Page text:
During installation, the valve disc should be in the closed position.
The open position should be determined according to the rotation angle of the butterfly disc.
For butterfly valves with bypass valves, the bypass valve should be opened before opening the main valve.
Installation should follow the manufacturer's installation instructions. For large and heavy butterfly valves, a sturdy foundation should be provided.
The installation position, height, and inlet/outlet direction must conform to the design requirements, and connections should be secure and tight. Manual valves installed on insulated pipelines should not have handles pointing downwards.
Before installation, a visual inspection of the valve is necessary. The valve's nameplate should comply with the current national standard "General Valve Marking" (GB 12220). For valves with a working pressure greater than 1.0 MPa and those used for cutoff on main pipelines, strength and tightness tests should be performed before installation. Strength testing involves applying a pressure of 1.5 times the nominal pressure for at least 5 minutes, with no leakage from the valve body or packing. Tightness testing involves a pressure of 1.1 times the nominal pressure; the test duration should meet GB 50243 requirements, with no leakage from the valve disc sealing surface.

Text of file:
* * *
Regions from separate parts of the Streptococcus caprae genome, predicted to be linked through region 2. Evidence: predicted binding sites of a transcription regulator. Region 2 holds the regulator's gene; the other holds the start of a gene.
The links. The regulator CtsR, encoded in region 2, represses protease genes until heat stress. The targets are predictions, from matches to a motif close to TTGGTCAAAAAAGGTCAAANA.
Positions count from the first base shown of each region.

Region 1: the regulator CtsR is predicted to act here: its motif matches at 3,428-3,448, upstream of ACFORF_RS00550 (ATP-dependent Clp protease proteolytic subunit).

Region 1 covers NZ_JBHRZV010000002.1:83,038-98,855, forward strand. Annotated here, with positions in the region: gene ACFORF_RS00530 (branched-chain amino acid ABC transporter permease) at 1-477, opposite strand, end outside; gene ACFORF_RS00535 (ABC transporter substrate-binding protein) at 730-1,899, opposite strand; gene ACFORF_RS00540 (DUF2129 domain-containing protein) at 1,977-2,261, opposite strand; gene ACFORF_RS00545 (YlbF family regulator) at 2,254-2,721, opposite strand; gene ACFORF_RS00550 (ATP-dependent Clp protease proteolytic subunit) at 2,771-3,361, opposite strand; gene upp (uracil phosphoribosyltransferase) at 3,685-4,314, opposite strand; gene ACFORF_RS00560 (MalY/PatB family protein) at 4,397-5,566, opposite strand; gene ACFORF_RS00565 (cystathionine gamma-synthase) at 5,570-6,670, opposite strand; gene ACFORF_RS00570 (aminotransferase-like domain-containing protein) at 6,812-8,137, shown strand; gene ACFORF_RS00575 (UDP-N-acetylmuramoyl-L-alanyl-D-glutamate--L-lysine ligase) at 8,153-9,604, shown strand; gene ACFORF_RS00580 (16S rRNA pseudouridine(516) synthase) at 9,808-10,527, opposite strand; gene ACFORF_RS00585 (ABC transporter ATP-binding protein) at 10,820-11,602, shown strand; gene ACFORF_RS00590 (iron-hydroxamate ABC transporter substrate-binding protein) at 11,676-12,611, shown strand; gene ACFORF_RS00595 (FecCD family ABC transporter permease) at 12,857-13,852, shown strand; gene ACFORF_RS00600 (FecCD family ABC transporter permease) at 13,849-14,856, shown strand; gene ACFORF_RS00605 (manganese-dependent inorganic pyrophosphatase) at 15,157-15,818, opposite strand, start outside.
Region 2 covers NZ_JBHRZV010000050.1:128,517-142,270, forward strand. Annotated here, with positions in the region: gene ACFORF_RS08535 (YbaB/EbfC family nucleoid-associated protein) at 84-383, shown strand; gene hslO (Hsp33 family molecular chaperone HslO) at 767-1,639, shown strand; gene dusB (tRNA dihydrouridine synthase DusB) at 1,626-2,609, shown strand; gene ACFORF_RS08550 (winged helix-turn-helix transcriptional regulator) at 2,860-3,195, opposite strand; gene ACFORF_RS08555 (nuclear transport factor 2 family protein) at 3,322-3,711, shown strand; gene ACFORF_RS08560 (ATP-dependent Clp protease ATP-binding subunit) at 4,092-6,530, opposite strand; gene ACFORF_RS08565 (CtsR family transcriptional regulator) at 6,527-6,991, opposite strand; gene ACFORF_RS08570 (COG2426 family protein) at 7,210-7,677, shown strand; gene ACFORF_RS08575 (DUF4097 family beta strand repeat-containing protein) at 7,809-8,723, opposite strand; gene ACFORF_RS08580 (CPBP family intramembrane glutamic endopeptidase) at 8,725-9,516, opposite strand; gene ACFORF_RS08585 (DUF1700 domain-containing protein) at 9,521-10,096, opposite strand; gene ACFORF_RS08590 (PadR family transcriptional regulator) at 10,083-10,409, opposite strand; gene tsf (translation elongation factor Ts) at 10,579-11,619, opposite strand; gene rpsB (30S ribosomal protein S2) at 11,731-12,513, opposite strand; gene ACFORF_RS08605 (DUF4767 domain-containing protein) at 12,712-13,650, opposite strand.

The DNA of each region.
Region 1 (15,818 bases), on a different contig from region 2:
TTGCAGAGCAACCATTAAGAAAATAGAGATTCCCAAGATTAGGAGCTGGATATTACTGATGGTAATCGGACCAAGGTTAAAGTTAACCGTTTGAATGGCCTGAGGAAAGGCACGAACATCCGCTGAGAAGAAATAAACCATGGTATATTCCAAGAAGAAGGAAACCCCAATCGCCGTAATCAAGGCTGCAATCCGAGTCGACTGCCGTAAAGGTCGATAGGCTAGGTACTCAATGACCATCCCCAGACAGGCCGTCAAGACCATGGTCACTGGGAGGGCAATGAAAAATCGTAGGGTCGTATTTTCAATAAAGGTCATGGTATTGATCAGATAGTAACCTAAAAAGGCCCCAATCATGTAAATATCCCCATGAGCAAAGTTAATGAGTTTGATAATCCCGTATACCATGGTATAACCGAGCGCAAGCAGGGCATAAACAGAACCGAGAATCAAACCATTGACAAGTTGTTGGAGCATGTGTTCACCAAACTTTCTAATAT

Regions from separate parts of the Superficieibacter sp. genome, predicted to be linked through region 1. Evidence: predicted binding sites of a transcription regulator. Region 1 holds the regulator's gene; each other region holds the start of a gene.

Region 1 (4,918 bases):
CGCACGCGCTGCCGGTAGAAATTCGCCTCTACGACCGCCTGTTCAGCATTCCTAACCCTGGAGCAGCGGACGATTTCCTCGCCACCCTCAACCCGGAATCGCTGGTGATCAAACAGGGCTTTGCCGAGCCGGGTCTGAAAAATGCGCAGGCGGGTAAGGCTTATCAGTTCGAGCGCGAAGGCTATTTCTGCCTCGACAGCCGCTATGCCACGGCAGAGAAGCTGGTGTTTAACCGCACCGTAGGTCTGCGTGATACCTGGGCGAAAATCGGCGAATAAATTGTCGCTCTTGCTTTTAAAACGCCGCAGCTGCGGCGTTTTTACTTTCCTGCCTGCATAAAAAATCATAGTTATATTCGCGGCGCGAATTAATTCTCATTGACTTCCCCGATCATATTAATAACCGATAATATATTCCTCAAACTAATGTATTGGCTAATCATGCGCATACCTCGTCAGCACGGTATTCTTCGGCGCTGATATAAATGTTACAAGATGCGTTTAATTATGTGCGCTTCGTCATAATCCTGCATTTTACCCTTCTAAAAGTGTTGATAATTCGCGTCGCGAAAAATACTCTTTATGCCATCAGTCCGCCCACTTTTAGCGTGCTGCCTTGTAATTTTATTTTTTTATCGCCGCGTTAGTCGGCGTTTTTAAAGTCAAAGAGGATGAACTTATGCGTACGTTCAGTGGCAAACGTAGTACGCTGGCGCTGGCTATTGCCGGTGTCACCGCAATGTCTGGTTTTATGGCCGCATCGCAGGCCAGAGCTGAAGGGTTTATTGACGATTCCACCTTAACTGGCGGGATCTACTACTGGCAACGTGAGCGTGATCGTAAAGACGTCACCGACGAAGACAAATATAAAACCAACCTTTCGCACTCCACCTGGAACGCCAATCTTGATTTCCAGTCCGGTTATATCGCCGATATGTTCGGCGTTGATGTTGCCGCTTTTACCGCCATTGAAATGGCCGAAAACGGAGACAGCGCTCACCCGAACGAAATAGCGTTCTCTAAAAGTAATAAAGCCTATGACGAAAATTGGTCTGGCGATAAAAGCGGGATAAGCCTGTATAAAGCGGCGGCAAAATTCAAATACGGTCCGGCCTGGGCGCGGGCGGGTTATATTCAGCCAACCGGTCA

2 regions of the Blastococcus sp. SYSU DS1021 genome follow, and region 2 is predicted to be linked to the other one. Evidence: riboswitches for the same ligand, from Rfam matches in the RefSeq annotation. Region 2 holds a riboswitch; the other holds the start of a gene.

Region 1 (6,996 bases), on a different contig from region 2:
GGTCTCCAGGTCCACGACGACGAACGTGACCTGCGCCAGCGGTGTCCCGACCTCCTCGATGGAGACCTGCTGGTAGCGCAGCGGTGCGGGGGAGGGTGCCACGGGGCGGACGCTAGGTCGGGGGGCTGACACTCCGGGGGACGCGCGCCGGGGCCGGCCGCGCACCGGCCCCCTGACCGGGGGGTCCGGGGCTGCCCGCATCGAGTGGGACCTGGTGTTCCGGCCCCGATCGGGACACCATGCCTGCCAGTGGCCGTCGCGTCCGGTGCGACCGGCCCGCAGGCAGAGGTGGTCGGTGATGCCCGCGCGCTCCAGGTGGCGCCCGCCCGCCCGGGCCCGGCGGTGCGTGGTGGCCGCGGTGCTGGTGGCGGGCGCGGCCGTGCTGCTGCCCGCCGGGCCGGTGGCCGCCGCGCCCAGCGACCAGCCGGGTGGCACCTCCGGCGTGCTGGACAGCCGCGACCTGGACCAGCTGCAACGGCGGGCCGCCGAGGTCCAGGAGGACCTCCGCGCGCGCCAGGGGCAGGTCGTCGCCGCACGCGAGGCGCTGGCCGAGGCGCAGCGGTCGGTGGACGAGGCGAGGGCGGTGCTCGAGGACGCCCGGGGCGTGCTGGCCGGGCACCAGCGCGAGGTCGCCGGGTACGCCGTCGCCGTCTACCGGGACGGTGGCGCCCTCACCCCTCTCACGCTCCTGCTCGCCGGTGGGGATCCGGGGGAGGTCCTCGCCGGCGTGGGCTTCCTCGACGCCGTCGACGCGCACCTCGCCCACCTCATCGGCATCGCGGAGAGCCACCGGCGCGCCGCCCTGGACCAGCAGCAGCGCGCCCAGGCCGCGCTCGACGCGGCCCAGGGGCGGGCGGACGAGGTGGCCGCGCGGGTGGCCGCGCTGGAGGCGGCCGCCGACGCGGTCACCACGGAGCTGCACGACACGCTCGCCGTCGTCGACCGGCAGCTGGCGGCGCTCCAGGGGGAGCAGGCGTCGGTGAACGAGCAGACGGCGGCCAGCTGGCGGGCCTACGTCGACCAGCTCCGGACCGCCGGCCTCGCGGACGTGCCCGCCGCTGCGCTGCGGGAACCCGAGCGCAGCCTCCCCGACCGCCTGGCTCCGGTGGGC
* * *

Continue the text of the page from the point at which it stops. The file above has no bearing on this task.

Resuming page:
The main control parameter for butterfly valves is the specification size.
Butterfly valves are single-disc air valves, featuring a simple structure, easy manufacturing, low cost, and simple operation. However, their adjustment precision is lower, making them suitable only for switching or coarse adjustment in ventilation and air conditioning systems.
They can be operated manually, electrically, or via a chain mechanism, and can be fixed at any angle within a 90° range.
Due to the single-shaft, single-disc design, these valves have limited load-bearing capacity and a shorter lifespan when subjected to high pressure differences and high flow rates. They come in both tight-closure and ordinary versions, as well as insulated and non-insulated variants.
Electric butterfly valves are only available in two-position control and use the same electric actuators as multi-leaf valves.
Butterfly valves have a simple structure, small size, and light weight. Their components are relatively few, and a few key parts constitute the valve. Opening the valve is straightforward, requiring only a 90-degree rotation. Butterfly valves provide excellent fluid control, allowing for flow increase or decrease at any time. While valves introduce resistance when transporting fluids, butterfly valve resistance mainly comes from its own design aspects, such as the thickness of the valve body. To minimize fluid resistance, reducing the thickness is key.